This question can help interviewers understand your commitment to wildlife conservation. Showcase your passion for protecting animals by explaining what you think is the most important thing that wildlife biologists do to protect their study subjects.

Example: “I believe the most important thing wildlife biologists can do to protect the animals they study is to make sure that their research methods are as noninvasive as possible. I have seen firsthand how upsetting it can be when researchers capture and handle animals, so I always try to find ways to collect data without interfering with the animals’ natural behaviors. For example, I use motion-activated cameras to track animal movements instead of capturing them in nets.”

How often do you update your certifications and licenses?

Wildlife biologists often need to renew their certifications and licenses. Employers ask this question to make sure you stay up-to-date on your credentials. In your answer, explain that you will update them as soon as they expire. Explain that you are dedicated to maintaining a high level of professionalism in the field.

Example: “I am committed to keeping my certification current. I have been working toward becoming a wildlife biologist for five years now, so I should be able to renew my license by next year. I also plan to take additional courses to learn more about wildlife conservation. I think it is important to continue learning throughout my career.”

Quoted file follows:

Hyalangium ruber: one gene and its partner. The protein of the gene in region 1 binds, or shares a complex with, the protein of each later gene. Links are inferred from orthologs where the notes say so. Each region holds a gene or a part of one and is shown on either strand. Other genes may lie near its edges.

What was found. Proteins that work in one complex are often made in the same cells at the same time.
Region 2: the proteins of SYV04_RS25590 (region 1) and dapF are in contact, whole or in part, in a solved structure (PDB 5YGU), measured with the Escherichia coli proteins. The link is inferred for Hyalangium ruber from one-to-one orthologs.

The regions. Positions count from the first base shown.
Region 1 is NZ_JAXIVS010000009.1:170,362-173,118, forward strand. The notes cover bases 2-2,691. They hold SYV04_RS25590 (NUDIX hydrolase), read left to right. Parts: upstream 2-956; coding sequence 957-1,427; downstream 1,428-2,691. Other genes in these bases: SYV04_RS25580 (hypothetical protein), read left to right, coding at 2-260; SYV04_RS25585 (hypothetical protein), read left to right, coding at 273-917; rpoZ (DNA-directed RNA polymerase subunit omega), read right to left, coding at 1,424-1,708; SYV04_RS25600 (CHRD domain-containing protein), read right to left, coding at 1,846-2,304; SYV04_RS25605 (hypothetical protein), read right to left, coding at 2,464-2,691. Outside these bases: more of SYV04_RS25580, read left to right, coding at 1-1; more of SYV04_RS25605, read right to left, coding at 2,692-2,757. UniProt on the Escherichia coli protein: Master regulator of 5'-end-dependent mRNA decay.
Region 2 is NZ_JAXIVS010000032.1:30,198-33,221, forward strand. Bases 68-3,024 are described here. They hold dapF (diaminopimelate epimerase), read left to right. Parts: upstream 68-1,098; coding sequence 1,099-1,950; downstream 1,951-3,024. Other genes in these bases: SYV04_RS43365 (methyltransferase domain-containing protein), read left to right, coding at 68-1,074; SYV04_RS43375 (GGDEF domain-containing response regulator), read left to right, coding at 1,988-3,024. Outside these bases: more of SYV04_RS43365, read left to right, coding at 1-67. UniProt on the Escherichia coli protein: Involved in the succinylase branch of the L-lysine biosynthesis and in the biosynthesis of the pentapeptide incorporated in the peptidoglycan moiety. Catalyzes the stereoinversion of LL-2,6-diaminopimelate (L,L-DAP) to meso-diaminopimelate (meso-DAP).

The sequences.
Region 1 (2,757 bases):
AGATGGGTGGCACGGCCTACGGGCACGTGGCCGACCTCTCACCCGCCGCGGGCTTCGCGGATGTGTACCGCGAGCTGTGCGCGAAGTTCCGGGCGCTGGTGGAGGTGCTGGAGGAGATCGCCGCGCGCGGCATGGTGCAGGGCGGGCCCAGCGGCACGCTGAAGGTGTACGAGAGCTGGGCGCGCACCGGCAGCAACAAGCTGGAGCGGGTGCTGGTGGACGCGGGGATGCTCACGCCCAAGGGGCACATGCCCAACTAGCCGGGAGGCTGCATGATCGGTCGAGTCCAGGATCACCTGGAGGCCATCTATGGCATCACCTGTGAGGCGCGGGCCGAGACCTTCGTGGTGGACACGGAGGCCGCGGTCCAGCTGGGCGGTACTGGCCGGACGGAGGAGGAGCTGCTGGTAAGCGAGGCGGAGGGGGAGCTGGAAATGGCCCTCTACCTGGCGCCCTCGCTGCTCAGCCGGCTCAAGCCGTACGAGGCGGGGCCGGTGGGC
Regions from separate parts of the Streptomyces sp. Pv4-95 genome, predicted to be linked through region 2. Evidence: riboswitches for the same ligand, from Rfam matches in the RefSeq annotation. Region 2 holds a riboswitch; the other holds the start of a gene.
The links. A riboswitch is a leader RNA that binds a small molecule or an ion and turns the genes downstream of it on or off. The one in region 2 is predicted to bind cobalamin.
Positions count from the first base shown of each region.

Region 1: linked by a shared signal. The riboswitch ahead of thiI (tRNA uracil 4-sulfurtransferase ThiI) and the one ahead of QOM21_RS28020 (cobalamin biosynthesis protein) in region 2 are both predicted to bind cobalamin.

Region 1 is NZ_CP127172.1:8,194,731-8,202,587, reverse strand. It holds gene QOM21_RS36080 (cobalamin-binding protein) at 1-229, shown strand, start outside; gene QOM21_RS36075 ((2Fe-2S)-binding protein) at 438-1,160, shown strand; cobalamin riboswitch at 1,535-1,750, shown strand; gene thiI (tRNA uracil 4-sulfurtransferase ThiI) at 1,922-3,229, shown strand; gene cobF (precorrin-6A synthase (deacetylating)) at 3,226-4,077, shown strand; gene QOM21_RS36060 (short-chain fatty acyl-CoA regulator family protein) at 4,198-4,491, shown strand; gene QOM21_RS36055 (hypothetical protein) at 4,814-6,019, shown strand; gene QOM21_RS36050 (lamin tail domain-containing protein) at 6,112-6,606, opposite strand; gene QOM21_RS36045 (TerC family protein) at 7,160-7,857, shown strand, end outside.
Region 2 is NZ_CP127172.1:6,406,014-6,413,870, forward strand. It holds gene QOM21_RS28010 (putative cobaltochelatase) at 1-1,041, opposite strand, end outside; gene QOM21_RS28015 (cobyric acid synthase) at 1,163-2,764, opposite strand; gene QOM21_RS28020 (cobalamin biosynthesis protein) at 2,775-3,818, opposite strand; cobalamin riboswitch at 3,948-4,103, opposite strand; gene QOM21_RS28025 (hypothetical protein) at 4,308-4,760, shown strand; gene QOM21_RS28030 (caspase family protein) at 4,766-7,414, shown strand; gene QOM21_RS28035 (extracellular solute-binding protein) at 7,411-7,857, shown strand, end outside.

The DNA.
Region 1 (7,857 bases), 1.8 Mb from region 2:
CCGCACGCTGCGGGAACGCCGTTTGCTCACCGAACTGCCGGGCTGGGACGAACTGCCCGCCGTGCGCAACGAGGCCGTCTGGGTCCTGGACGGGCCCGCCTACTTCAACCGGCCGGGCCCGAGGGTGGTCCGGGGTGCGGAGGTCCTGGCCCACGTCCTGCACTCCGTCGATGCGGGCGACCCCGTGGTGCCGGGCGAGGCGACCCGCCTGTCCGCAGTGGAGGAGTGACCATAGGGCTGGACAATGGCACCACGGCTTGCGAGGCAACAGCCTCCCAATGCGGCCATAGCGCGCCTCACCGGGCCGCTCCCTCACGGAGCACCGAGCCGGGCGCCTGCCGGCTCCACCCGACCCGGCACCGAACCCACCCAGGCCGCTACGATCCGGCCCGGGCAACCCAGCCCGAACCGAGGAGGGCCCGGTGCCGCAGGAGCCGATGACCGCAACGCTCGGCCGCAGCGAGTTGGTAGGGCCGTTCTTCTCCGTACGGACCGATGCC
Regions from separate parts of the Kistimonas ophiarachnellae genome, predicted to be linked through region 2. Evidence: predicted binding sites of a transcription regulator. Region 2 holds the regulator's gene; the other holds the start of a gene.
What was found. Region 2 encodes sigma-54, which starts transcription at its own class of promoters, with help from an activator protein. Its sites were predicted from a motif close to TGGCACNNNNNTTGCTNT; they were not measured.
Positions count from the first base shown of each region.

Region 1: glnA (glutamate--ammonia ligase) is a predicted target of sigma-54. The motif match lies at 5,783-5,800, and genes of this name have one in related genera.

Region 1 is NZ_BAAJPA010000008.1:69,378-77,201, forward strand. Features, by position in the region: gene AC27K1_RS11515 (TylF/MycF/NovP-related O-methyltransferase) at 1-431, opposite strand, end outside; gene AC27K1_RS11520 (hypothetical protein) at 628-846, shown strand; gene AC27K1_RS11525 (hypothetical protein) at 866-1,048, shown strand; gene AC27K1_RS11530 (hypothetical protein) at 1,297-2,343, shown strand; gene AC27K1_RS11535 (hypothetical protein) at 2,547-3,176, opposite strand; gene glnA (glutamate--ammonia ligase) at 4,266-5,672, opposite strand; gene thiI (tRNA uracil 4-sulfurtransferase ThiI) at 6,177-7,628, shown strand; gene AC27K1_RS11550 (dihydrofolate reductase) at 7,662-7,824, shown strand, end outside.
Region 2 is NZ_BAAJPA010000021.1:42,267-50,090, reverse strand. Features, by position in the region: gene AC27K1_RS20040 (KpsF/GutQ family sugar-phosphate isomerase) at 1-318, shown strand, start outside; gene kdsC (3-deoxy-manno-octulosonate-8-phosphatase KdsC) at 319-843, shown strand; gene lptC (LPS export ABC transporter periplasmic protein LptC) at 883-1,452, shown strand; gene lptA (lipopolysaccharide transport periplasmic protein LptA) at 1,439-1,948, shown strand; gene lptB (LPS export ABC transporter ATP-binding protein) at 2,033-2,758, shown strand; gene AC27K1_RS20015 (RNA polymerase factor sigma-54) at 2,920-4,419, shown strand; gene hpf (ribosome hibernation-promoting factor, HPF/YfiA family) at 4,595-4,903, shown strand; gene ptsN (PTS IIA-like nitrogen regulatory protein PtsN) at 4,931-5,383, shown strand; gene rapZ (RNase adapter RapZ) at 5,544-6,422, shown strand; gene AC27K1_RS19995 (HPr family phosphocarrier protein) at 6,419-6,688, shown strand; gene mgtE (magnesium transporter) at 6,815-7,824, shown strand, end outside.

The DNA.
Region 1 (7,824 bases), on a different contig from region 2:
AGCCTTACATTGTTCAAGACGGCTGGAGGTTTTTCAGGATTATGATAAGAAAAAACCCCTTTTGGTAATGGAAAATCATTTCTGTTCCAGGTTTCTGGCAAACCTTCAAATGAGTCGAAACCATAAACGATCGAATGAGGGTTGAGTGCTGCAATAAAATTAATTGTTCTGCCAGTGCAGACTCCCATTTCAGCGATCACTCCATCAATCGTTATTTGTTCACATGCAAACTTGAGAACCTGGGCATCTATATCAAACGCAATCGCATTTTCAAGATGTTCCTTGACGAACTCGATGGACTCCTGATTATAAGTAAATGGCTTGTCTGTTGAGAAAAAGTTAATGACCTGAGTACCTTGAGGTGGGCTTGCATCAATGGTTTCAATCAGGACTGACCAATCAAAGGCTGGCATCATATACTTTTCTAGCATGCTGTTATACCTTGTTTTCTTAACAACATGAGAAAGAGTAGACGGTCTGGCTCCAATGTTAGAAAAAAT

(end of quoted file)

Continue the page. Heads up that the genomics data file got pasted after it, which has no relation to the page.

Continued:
There is a new species you’ve never seen before. Describe your process for identifying and studying it.

This question is a great way to show your problem-solving skills and ability to work independently. When answering this question, it can be helpful to describe the steps you would take to identify the species and how you would go about studying it.

Example: “If I were to encounter a new species, my first step would be to try to identify it by comparing its physical characteristics with other known species. If that didn’t help me narrow down the species, I would then look at its behavior and habitat to see if there are any similarities between it and other species. If those two things don’t help me figure out what kind of animal it is, I would collect samples of its DNA for further testing. Once I have all of that information, I would compare it to existing data to determine which species it most closely resembles.”